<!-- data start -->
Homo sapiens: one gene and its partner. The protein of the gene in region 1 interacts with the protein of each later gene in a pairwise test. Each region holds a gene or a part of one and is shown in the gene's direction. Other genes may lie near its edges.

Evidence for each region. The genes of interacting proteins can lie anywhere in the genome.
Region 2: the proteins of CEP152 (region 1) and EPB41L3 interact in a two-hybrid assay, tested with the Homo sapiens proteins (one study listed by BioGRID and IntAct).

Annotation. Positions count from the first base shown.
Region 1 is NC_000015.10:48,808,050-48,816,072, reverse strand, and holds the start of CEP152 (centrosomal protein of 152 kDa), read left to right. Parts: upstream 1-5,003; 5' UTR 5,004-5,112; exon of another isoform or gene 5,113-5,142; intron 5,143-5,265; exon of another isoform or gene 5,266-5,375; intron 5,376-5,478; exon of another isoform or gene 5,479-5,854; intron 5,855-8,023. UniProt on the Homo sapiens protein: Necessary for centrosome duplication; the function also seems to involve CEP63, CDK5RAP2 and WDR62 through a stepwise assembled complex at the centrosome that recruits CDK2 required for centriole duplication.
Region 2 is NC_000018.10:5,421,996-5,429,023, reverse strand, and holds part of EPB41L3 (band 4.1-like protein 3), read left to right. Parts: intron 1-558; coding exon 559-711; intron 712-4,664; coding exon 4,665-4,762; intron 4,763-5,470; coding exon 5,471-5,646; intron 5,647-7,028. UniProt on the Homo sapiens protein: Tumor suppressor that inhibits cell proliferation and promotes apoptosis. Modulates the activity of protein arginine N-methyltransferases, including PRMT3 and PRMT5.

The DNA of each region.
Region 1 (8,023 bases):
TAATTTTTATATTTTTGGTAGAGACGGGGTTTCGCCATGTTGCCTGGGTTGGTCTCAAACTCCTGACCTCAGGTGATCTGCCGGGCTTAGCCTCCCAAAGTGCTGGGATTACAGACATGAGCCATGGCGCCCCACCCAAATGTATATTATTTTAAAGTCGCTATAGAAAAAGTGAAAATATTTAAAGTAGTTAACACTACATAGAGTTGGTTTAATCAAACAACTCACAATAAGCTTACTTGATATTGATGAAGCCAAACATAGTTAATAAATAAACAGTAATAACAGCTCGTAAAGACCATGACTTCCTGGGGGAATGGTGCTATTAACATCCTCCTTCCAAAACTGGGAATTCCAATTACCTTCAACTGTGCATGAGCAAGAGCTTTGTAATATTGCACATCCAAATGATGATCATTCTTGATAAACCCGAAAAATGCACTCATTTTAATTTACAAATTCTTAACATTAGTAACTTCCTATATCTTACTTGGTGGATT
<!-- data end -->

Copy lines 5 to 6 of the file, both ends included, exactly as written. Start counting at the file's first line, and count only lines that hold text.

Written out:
Region 1 is NC_000015.10:48,808,050-48,816,072, reverse strand, and holds the start of CEP152 (centrosomal protein of 152 kDa), read left to right. Parts: upstream 1-5,003; 5' UTR 5,004-5,112; exon of another isoform or gene 5,113-5,142; intron 5,143-5,265; exon of another isoform or gene 5,266-5,375; intron 5,376-5,478; exon of another isoform or gene 5,479-5,854; intron 5,855-8,023. UniProt on the Homo sapiens protein: Necessary for centrosome duplication; the function also seems to involve CEP63, CDK5RAP2 and WDR62 through a stepwise assembled complex at the centrosome that recruits CDK2 required for centriole duplication.
Region 2 is NC_000018.10:5,421,996-5,429,023, reverse strand, and holds part of EPB41L3 (band 4.1-like protein 3), read left to right. Parts: intron 1-558; coding exon 559-711; intron 712-4,664; coding exon 4,665-4,762; intron 4,763-5,470; coding exon 5,471-5,646; intron 5,647-7,028. UniProt on the Homo sapiens protein: Tumor suppressor that inhibits cell proliferation and promotes apoptosis. Modulates the activity of protein arginine N-methyltransferases, including PRMT3 and PRMT5.